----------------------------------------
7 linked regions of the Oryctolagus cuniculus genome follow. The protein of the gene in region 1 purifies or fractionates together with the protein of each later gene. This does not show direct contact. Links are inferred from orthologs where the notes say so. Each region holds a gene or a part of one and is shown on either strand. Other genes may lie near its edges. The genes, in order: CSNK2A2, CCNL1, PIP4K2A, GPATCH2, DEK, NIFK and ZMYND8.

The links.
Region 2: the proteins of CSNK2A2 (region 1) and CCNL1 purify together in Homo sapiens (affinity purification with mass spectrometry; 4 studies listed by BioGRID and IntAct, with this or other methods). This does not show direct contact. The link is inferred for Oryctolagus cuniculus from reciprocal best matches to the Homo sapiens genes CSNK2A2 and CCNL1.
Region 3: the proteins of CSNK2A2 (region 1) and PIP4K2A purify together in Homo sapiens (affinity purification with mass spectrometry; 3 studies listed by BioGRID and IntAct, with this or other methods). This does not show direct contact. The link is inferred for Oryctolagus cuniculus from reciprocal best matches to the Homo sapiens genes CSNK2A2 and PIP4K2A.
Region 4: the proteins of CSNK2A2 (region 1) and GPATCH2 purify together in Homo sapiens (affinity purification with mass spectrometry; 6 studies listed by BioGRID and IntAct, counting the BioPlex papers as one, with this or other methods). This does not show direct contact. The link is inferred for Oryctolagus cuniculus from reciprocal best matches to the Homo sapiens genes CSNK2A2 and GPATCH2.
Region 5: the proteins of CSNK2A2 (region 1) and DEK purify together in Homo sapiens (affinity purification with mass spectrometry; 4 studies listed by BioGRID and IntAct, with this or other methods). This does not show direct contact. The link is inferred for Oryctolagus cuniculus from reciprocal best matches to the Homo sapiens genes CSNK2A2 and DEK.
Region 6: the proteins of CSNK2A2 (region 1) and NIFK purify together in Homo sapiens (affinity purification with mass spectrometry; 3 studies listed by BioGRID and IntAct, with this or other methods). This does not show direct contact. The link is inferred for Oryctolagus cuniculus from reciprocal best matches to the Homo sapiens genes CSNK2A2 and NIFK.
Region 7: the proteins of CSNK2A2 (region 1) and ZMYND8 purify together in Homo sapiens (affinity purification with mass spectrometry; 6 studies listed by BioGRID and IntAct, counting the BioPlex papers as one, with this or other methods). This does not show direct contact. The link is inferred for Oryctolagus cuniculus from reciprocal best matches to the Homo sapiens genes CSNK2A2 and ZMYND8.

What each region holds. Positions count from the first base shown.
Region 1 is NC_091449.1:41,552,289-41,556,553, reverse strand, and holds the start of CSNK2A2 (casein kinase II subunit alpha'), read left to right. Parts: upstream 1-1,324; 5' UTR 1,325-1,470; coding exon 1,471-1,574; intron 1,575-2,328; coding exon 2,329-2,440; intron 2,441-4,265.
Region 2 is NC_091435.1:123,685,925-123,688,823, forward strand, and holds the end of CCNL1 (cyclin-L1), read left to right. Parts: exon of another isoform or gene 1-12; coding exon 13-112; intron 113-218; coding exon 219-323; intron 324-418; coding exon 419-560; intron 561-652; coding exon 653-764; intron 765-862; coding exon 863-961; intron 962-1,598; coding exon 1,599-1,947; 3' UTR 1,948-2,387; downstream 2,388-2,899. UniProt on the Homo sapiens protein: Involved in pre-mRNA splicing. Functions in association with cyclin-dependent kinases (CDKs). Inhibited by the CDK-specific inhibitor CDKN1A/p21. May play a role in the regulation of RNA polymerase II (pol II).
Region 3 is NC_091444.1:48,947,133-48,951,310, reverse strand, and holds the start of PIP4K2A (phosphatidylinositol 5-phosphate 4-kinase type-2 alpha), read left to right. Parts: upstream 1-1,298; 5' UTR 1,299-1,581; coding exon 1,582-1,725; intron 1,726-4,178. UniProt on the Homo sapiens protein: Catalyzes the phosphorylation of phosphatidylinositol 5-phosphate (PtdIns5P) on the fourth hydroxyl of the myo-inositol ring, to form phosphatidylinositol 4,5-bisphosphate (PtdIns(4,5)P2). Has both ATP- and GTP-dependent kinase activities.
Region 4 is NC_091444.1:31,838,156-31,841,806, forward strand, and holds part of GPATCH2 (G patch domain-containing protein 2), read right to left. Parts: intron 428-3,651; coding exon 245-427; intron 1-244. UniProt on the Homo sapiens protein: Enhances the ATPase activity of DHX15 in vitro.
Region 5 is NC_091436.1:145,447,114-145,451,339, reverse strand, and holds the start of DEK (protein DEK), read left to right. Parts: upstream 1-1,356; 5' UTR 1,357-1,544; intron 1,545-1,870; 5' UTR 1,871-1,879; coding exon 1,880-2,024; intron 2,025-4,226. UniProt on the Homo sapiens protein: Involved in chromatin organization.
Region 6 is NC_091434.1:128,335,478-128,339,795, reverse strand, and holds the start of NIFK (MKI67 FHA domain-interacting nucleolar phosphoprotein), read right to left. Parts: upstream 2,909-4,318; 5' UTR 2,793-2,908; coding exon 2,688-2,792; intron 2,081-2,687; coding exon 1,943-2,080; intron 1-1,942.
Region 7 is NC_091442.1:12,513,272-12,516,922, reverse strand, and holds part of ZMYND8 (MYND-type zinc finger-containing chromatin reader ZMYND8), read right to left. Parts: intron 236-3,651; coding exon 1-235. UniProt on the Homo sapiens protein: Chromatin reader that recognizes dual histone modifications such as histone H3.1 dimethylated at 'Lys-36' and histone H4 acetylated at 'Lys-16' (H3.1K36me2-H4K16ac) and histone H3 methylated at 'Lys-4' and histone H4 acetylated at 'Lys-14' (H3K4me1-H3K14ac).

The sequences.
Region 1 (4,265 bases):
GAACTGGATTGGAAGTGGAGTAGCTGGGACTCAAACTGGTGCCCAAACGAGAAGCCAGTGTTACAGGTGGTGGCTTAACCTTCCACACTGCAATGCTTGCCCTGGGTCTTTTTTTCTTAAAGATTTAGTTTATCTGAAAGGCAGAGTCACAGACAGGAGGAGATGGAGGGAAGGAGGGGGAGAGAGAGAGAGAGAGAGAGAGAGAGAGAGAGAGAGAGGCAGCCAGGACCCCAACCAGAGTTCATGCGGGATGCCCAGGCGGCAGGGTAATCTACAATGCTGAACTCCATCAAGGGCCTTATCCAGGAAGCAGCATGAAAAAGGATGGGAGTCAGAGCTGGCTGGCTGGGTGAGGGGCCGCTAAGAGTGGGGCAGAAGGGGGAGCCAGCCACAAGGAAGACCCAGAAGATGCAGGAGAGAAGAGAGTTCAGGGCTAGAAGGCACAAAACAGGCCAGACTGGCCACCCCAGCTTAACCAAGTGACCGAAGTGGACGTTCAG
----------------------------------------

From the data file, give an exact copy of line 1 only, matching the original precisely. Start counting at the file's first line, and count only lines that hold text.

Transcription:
7 linked regions of the Oryctolagus cuniculus genome follow. The protein of the gene in region 1 purifies or fractionates together with the protein of each later gene. This does not show direct contact. Links are inferred from orthologs where the notes say so. Each region holds a gene or a part of one and is shown on either strand. Other genes may lie near its edges. The genes, in order: CSNK2A2, CCNL1, PIP4K2A, GPATCH2, DEK, NIFK and ZMYND8.